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The retail sector, in particular grocery, has been an area of intense focus for the CMA recently. In the past month alone, it has published a report on food price inflation and launched two new investigations into loyalty scheme pricing and the sale of infant formula.

Another area that promises to have significant implications for retailers is the CMA’s proposed reforms to its in-depth phase two merger review process. This is the first time in over a decade the CMA has made meaningful changes to that process, and the proposals have the potential to radically change the format of its investigations.

While retailers may not encounter the CMA’s phase two process on a daily basis, some of the most consequential and heavily scrutinised review processes in the last few years have been in the retail sector – including Sainsbury’s/Asda, Cérélia/Jus-Rol, and JD Sports/Footasylum.

The CMA pays particular attention to retail transactions, and at a time in which many are predicting increased retail M&A and consolidation, its phase two rules will have an increased importance.

The regulator’s decision to revisit its process comes following feedback that there is little scope for meaningful dialogue with CMA decision-makers, it is often difficult for parties to know the case against them, and provisional findings come too late in the process for parties to change the CMA’s mind (i.e. it is the final report in all but name).

To address these concerns, the CMA has proposed the following key changes:

  • Early engagement with decision-makers: The proposed new guidance introduces a new meeting with key CMA individuals early on in the process, to allow parties to respond to its phase one decision and set out the positive case for the transaction.
  • Publication of interim report: The CMA will provide merger parties with an earlier version of the provisional decision through a new ‘interim report’. This will detail the CMA’s current thinking and give parties an opportunity to respond to issues at an early stage.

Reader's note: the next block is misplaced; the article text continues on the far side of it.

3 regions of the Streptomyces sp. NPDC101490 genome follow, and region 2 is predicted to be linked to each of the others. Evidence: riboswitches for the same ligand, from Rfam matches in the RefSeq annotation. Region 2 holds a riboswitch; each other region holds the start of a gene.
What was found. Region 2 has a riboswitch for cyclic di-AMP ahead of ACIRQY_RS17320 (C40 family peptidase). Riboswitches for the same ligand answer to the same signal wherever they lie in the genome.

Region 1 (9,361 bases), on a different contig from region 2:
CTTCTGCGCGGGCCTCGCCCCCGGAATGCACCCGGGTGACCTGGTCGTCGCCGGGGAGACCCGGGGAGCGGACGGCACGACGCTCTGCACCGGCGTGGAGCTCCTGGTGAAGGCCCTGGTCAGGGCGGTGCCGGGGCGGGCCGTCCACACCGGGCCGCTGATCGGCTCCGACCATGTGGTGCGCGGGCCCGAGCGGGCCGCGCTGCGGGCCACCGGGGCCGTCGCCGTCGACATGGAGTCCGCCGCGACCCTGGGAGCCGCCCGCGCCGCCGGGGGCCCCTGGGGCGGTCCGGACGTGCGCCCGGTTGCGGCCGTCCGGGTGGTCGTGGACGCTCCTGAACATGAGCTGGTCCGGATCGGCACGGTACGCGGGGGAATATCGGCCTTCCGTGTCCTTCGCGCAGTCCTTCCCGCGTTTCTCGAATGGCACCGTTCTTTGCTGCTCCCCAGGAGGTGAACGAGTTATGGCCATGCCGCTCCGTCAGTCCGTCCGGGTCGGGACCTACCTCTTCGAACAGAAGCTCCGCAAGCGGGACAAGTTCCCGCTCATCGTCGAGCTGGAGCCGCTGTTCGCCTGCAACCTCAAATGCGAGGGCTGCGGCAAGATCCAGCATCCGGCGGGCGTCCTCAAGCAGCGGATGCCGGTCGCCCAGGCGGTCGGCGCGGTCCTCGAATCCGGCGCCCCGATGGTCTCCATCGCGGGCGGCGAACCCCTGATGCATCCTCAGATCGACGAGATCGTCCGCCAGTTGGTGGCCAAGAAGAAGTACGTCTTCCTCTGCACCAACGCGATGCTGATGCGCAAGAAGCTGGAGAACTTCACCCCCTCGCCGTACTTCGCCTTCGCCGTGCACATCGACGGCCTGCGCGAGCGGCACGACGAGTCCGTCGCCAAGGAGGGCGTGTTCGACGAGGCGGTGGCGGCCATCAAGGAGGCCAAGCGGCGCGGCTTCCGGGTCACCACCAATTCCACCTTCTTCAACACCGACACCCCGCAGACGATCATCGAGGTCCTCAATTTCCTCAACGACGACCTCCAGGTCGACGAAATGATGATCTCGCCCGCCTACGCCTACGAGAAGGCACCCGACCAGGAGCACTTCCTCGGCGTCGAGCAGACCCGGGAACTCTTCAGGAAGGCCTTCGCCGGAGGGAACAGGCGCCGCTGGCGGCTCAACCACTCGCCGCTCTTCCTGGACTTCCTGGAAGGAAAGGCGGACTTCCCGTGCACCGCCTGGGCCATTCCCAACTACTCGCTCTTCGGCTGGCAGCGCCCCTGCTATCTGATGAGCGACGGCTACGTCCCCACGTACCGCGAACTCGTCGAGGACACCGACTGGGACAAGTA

• Revised main party hearing: As part of their response to the interim report, parties will have the opportunity to make oral submissions directly to key decision-makers at the CMA.
  • Earlier remedy discussions: For challenging cases involving remedies, the CMA proposes a revamped procedure thatseeks to encourage early ‘without prejudice’ discussions about an appropriate remedy package. The hope is this should limit the likelihood of parties being ‘timed out’ from discussing and agreeing complex remedy packages with the CMA.

Whilst these changes are welcome, there are also areas the CMA has decided not to change. In particular, it does not intend to give parties ‘full’ access to the third party evidence relied on as part of its decision, on the basis that this would be disproportionate.

The CMA is an outlier on this point, and other regulators – including the European Commission – do provide parties with this insight. This has the potential to hamper parties’ ability to respond to the CMA’s decision, particularly in retail cases where submissions from suppliers and third parties are often the deciding factor.

The CMA is consulting on these changes until January. It remains to be seen whether it introduces a more expansive approach to granting parties ‘full’ access to third party evidence.

Whatever happens, these changes have the potential to materially improve the existing phase two procedure – particularly by giving merger parties an earlier opportunity to engage with and respond to any concerns at an earlier stage.